I always enjoyed the people that I worked with. The company is a fantastic company. I kept in touch with many of my peers and they always had such positive things about what changes are happening at NiSource. They were always so enthusiastic.
And the inclusion and diversity programs were a big part. We were doing a lot in that space. One of the things that I learned the most when I came back into the workforce is that it's okay to be a female. We're actually in a position now where our opinions and diversity of thought is not only valued, but welcomed. Everybody wants to hear a different perspective, and I think it's great that we have a culture where that is occurring today.
With the natural gas industry’s biggest global event – the World Gas Conference – convening in Washington D.C. this week, we’re profiling several of our talented and inspiring female leaders, including Kimra Cole, vice president of distribution operations.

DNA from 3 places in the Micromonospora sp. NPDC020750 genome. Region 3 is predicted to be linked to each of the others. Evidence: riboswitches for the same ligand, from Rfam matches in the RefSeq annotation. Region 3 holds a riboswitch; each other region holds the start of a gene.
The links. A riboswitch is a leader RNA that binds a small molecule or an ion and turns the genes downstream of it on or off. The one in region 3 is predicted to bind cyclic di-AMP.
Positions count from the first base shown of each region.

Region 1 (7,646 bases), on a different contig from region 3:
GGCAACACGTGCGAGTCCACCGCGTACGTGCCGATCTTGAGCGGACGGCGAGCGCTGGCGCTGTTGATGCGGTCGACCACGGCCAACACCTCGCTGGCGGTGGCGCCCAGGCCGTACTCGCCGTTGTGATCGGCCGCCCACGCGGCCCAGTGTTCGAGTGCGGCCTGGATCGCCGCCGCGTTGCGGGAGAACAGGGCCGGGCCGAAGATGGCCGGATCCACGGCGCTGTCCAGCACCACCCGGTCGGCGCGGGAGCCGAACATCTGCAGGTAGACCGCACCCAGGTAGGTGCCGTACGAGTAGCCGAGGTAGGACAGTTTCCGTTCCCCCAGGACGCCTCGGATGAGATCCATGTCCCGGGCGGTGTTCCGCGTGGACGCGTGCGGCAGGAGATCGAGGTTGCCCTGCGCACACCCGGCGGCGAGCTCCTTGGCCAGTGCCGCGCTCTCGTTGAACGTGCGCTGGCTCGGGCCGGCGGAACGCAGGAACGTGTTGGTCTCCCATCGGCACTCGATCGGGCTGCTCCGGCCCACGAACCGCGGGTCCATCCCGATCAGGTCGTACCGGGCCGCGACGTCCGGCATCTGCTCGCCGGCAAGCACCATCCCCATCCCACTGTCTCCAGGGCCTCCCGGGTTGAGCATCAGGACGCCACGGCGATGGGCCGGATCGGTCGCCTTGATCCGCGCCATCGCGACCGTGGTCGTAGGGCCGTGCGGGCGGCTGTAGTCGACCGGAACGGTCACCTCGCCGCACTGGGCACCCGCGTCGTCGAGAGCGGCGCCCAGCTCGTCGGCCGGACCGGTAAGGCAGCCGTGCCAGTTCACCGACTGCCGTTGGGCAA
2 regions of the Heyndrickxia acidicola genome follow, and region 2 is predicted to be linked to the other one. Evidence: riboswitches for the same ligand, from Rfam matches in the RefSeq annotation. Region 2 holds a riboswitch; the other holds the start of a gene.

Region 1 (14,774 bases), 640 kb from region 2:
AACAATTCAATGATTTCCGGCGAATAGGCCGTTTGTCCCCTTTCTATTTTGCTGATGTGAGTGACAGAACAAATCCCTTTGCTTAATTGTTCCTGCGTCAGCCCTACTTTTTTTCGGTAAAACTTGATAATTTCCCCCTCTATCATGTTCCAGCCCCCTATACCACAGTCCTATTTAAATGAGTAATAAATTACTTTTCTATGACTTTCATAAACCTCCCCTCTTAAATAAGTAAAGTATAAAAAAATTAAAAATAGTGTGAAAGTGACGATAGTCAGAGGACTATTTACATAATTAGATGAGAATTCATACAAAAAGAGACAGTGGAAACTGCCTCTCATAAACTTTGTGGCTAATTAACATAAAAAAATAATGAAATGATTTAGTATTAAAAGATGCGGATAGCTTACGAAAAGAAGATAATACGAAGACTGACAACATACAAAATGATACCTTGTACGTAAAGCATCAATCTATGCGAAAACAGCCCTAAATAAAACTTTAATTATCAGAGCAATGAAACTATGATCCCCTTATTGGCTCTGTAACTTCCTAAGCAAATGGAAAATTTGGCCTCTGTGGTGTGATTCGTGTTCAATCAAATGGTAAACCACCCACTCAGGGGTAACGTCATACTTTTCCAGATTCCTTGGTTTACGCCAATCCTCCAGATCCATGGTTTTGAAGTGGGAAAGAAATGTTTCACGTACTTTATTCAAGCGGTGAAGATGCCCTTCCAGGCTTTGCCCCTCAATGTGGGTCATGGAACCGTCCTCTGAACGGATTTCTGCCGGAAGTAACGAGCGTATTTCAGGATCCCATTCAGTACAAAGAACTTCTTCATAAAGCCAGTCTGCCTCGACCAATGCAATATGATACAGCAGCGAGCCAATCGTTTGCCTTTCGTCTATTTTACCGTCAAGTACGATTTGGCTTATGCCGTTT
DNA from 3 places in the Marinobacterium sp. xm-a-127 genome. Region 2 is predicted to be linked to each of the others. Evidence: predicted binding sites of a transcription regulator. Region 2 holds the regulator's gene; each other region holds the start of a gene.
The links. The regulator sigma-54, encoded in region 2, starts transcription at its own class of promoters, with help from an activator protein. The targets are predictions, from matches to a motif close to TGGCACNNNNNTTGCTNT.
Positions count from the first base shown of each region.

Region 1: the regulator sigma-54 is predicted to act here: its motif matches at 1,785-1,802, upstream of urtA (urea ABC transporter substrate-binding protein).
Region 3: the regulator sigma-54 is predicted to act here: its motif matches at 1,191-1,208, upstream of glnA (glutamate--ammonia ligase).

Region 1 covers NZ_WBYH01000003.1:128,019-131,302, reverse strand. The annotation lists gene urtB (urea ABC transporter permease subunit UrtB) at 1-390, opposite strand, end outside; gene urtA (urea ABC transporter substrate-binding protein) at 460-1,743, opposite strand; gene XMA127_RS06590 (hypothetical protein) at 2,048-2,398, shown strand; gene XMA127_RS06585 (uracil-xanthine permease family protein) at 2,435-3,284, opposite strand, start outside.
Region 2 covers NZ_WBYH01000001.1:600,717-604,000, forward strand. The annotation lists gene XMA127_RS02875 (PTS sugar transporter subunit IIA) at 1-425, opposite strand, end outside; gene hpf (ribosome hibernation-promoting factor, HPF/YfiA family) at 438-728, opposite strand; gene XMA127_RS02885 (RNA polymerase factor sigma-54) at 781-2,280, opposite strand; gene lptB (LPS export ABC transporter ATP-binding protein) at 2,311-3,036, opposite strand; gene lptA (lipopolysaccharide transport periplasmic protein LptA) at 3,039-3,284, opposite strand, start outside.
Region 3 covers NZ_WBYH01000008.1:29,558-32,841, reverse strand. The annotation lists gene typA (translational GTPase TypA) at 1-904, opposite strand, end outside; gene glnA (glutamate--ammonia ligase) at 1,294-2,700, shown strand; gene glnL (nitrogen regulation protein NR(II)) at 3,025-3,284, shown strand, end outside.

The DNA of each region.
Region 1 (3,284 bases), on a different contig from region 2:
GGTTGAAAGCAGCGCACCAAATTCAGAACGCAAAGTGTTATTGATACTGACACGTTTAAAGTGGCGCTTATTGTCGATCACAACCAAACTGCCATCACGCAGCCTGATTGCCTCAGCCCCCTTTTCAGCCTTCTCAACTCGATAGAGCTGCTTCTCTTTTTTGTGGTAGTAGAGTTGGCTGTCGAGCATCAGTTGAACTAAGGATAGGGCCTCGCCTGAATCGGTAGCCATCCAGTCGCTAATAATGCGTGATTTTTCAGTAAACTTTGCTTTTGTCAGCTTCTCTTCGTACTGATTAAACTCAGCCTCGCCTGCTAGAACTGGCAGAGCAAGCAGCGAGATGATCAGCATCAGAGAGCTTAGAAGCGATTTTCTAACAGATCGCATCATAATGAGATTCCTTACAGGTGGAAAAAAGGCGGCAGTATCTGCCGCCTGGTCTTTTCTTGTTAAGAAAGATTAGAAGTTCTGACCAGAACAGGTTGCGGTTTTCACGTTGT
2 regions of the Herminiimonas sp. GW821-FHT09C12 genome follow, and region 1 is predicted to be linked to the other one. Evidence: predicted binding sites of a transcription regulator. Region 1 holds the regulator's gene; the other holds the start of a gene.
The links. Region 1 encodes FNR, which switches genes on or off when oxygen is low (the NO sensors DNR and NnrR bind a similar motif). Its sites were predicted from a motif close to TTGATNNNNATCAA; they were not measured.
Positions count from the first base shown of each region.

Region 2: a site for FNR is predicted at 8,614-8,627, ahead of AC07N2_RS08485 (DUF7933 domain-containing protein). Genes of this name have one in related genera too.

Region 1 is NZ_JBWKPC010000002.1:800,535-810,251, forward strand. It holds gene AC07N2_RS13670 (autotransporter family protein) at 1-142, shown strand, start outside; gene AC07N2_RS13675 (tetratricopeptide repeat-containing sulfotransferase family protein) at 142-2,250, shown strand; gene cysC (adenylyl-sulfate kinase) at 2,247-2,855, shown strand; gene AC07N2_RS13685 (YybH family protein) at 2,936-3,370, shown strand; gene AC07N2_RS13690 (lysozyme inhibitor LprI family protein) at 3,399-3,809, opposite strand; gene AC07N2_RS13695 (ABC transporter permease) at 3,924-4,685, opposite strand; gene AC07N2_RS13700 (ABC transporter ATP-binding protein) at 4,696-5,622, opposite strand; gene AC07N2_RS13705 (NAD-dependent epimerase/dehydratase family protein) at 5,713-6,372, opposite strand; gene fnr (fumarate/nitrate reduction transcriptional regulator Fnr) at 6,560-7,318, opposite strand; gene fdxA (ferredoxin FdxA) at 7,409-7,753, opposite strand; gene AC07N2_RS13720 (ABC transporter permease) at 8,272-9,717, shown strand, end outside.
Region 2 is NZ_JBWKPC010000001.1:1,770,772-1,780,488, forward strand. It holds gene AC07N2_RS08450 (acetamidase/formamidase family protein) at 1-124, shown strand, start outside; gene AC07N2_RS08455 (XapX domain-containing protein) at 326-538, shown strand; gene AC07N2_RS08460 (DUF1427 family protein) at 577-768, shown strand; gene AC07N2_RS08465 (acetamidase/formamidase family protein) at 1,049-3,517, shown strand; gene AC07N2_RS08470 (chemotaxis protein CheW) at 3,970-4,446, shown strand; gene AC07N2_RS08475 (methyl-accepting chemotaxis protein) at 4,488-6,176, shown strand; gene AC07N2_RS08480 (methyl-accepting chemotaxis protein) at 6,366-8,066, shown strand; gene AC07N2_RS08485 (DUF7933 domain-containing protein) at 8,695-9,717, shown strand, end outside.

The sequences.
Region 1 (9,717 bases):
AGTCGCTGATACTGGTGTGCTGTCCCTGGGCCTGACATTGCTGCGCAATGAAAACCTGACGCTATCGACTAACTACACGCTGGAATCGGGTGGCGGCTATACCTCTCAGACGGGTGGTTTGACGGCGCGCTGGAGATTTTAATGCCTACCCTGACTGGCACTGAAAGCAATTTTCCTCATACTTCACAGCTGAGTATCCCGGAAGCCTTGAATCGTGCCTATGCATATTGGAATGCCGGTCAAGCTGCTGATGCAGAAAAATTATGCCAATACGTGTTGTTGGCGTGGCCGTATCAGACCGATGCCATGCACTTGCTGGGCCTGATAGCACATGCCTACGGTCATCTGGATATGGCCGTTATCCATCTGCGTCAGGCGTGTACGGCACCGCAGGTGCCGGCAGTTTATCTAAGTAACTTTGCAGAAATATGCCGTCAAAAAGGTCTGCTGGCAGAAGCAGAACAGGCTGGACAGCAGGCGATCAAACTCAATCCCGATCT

Kimra leads the centralized scheduling and dispatching, damage prevention and planning functions for NiSource, one the nation’s largest regulated gas utilities.
“I’ve been encouraged to stretch beyond my limitations and share my unique perspectives as a woman in the energy business,” she said. “Excelling in this industry is especially rewarding, and there are more opportunities than ever.
The industry demographic has changed considerably since she began her career.
“As I have grown through the years in a traditionally male industry I have learned that it is OK to be a woman in leadership,” she said. “We are at a time where diversity of thought and opinions are not only welcomed, but valued.”
Kimra made a sizable shift after moving through the ranks at Columbia Gas for 15 years: The mayor of Lexington, Kentucky, appointed her as a city commissioner, overseeing more than 500 employees and a budget of more than $24 million.
Four years later she moved to the state level, serving as director of engineering for the Kentucky Public Service Commission.
In 2012, she came back to Columbia Gas. Now, she leads about 700 employees across seven states.